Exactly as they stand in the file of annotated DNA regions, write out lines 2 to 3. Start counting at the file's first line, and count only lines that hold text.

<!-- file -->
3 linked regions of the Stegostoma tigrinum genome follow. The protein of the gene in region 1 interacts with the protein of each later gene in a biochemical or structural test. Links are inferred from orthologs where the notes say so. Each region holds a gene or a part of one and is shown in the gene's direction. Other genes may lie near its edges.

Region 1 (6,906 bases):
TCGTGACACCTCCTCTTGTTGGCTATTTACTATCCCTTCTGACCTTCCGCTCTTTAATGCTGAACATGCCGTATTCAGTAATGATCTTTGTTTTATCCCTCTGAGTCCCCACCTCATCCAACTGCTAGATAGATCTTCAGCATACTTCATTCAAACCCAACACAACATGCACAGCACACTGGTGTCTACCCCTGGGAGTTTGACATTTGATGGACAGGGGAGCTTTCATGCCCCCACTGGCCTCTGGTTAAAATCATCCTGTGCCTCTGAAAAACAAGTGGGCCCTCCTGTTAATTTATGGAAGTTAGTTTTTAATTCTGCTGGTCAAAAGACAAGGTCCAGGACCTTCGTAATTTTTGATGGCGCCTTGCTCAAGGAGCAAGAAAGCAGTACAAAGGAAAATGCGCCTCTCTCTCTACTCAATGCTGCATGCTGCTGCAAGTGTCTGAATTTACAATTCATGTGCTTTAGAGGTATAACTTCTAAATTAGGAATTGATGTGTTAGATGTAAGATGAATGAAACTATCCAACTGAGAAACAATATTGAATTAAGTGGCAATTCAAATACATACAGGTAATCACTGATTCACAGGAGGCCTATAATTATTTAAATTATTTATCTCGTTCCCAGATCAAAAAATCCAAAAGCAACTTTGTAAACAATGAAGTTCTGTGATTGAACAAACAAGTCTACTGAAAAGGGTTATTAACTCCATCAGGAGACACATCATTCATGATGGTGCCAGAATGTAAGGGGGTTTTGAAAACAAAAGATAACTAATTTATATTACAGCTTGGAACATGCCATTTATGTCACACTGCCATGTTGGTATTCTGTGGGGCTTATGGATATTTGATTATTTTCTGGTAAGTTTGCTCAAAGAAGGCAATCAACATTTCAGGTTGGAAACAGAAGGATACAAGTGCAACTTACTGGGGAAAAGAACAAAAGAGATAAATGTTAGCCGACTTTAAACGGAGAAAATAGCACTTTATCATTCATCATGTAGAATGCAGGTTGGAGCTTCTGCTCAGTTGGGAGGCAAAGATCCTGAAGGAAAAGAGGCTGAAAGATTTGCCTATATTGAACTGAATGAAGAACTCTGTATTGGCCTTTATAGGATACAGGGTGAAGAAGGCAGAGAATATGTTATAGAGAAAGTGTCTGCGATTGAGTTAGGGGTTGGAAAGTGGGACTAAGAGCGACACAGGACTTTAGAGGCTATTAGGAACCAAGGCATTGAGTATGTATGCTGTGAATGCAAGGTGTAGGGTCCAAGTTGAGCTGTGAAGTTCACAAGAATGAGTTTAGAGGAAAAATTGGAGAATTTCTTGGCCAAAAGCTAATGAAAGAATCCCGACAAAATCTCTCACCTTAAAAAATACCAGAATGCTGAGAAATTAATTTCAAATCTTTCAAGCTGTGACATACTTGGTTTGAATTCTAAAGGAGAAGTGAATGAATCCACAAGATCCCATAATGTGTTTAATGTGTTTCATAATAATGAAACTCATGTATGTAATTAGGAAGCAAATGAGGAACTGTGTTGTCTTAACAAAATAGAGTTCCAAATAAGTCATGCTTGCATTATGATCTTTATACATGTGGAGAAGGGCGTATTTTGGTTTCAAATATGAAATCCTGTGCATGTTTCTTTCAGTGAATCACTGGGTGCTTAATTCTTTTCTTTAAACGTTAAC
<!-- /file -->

Region 1 (6,906 bases):
TCGTGACACCTCCTCTTGTTGGCTATTTACTATCCCTTCTGACCTTCCGCTCTTTAATGCTGAACATGCCGTATTCAGTAATGATCTTTGTTTTATCCCTCTGAGTCCCCACCTCATCCAACTGCTAGATAGATCTTCAGCATACTTCATTCAAACCCAACACAACATGCACAGCACACTGGTGTCTACCCCTGGGAGTTTGACATTTGATGGACAGGGGAGCTTTCATGCCCCCACTGGCCTCTGGTTAAAATCATCCTGTGCCTCTGAAAAACAAGTGGGCCCTCCTGTTAATTTATGGAAGTTAGTTTTTAATTCTGCTGGTCAAAAGACAAGGTCCAGGACCTTCGTAATTTTTGATGGCGCCTTGCTCAAGGAGCAAGAAAGCAGTACAAAGGAAAATGCGCCTCTCTCTCTACTCAATGCTGCATGCTGCTGCAAGTGTCTGAATTTACAATTCATGTGCTTTAGAGGTATAACTTCTAAATTAGGAATTGATGTGTTAGATGTAAGATGAATGAAACTATCCAACTGAGAAACAATATTGAATTAAGTGGCAATTCAAATACATACAGGTAATCACTGATTCACAGGAGGCCTATAATTATTTAAATTATTTATCTCGTTCCCAGATCAAAAAATCCAAAAGCAACTTTGTAAACAATGAAGTTCTGTGATTGAACAAACAAGTCTACTGAAAAGGGTTATTAACTCCATCAGGAGACACATCATTCATGATGGTGCCAGAATGTAAGGGGGTTTTGAAAACAAAAGATAACTAATTTATATTACAGCTTGGAACATGCCATTTATGTCACACTGCCATGTTGGTATTCTGTGGGGCTTATGGATATTTGATTATTTTCTGGTAAGTTTGCTCAAAGAAGGCAATCAACATTTCAGGTTGGAAACAGAAGGATACAAGTGCAACTTACTGGGGAAAAGAACAAAAGAGATAAATGTTAGCCGACTTTAAACGGAGAAAATAGCACTTTATCATTCATCATGTAGAATGCAGGTTGGAGCTTCTGCTCAGTTGGGAGGCAAAGATCCTGAAGGAAAAGAGGCTGAAAGATTTGCCTATATTGAACTGAATGAAGAACTCTGTATTGGCCTTTATAGGATACAGGGTGAAGAAGGCAGAGAATATGTTATAGAGAAAGTGTCTGCGATTGAGTTAGGGGTTGGAAAGTGGGACTAAGAGCGACACAGGACTTTAGAGGCTATTAGGAACCAAGGCATTGAGTATGTATGCTGTGAATGCAAGGTGTAGGGTCCAAGTTGAGCTGTGAAGTTCACAAGAATGAGTTTAGAGGAAAAATTGGAGAATTTCTTGGCCAAAAGCTAATGAAAGAATCCCGACAAAATCTCTCACCTTAAAAAATACCAGAATGCTGAGAAATTAATTTCAAATCTTTCAAGCTGTGACATACTTGGTTTGAATTCTAAAGGAGAAGTGAATGAATCCACAAGATCCCATAATGTGTTTAATGTGTTTCATAATAATGAAACTCATGTATGTAATTAGGAAGCAAATGAGGAACTGTGTTGTCTTAACAAAATAGAGTTCCAAATAAGTCATGCTTGCATTATGATCTTTATACATGTGGAGAAGGGCGTATTTTGGTTTCAAATATGAAATCCTGTGCATGTTTCTTTCAGTGAATCACTGGGTGCTTAATTCTTTTCTTTAAACGTTAAC